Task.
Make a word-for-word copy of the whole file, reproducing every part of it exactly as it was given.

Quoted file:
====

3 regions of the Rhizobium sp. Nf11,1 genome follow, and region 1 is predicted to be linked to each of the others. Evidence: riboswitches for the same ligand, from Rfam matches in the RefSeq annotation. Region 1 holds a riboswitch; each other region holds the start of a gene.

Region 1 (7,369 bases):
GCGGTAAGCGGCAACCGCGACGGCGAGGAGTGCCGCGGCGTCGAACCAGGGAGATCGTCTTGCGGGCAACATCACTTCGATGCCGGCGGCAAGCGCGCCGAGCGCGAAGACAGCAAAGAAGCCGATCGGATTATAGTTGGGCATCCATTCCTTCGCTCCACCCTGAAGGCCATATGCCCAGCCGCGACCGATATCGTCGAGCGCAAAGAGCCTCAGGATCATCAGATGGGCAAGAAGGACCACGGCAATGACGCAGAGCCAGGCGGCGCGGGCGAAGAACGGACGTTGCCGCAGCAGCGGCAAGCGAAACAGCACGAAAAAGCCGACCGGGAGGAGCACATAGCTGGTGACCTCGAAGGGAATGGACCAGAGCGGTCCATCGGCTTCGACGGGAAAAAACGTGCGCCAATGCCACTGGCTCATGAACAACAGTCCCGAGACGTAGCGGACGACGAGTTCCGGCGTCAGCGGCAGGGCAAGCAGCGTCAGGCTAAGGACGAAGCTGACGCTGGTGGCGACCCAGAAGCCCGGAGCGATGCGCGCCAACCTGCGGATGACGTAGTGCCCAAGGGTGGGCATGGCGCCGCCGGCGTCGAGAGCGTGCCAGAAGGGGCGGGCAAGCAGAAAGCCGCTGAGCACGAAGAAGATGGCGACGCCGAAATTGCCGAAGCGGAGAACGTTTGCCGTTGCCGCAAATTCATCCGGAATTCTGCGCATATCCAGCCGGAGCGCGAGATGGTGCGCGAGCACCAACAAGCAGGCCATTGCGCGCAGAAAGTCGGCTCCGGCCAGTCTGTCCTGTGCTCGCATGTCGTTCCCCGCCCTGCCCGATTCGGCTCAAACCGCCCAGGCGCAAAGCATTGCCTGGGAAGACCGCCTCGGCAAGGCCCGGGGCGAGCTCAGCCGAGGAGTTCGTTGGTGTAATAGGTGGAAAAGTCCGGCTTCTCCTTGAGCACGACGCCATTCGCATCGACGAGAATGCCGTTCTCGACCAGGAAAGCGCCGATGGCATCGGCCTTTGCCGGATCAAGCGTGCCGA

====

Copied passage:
3 regions of the Rhizobium sp. Nf11,1 genome follow, and region 1 is predicted to be linked to each of the others. Evidence: riboswitches for the same ligand, from Rfam matches in the RefSeq annotation. Region 1 holds a riboswitch; each other region holds the start of a gene.

Region 1 (7,369 bases):
GCGGTAAGCGGCAACCGCGACGGCGAGGAGTGCCGCGGCGTCGAACCAGGGAGATCGTCTTGCGGGCAACATCACTTCGATGCCGGCGGCAAGCGCGCCGAGCGCGAAGACAGCAAAGAAGCCGATCGGATTATAGTTGGGCATCCATTCCTTCGCTCCACCCTGAAGGCCATATGCCCAGCCGCGACCGATATCGTCGAGCGCAAAGAGCCTCAGGATCATCAGATGGGCAAGAAGGACCACGGCAATGACGCAGAGCCAGGCGGCGCGGGCGAAGAACGGACGTTGCCGCAGCAGCGGCAAGCGAAACAGCACGAAAAAGCCGACCGGGAGGAGCACATAGCTGGTGACCTCGAAGGGAATGGACCAGAGCGGTCCATCGGCTTCGACGGGAAAAAACGTGCGCCAATGCCACTGGCTCATGAACAACAGTCCCGAGACGTAGCGGACGACGAGTTCCGGCGTCAGCGGCAGGGCAAGCAGCGTCAGGCTAAGGACGAAGCTGACGCTGGTGGCGACCCAGAAGCCCGGAGCGATGCGCGCCAACCTGCGGATGACGTAGTGCCCAAGGGTGGGCATGGCGCCGCCGGCGTCGAGAGCGTGCCAGAAGGGGCGGGCAAGCAGAAAGCCGCTGAGCACGAAGAAGATGGCGACGCCGAAATTGCCGAAGCGGAGAACGTTTGCCGTTGCCGCAAATTCATCCGGAATTCTGCGCATATCCAGCCGGAGCGCGAGATGGTGCGCGAGCACCAACAAGCAGGCCATTGCGCGCAGAAAGTCGGCTCCGGCCAGTCTGTCCTGTGCTCGCATGTCGTTCCCCGCCCTGCCCGATTCGGCTCAAACCGCCCAGGCGCAAAGCATTGCCTGGGAAGACCGCCTCGGCAAGGCCCGGGGCGAGCTCAGCCGAGGAGTTCGTTGGTGTAATAGGTGGAAAAGTCCGGCTTCTCCTTGAGCACGACGCCATTCGCATCGACGAGAATGCCGTTCTCGACCAGGAAAGCGCCGATGGCATCGGCCTTTGCCGGATCAAGCGTGCCGA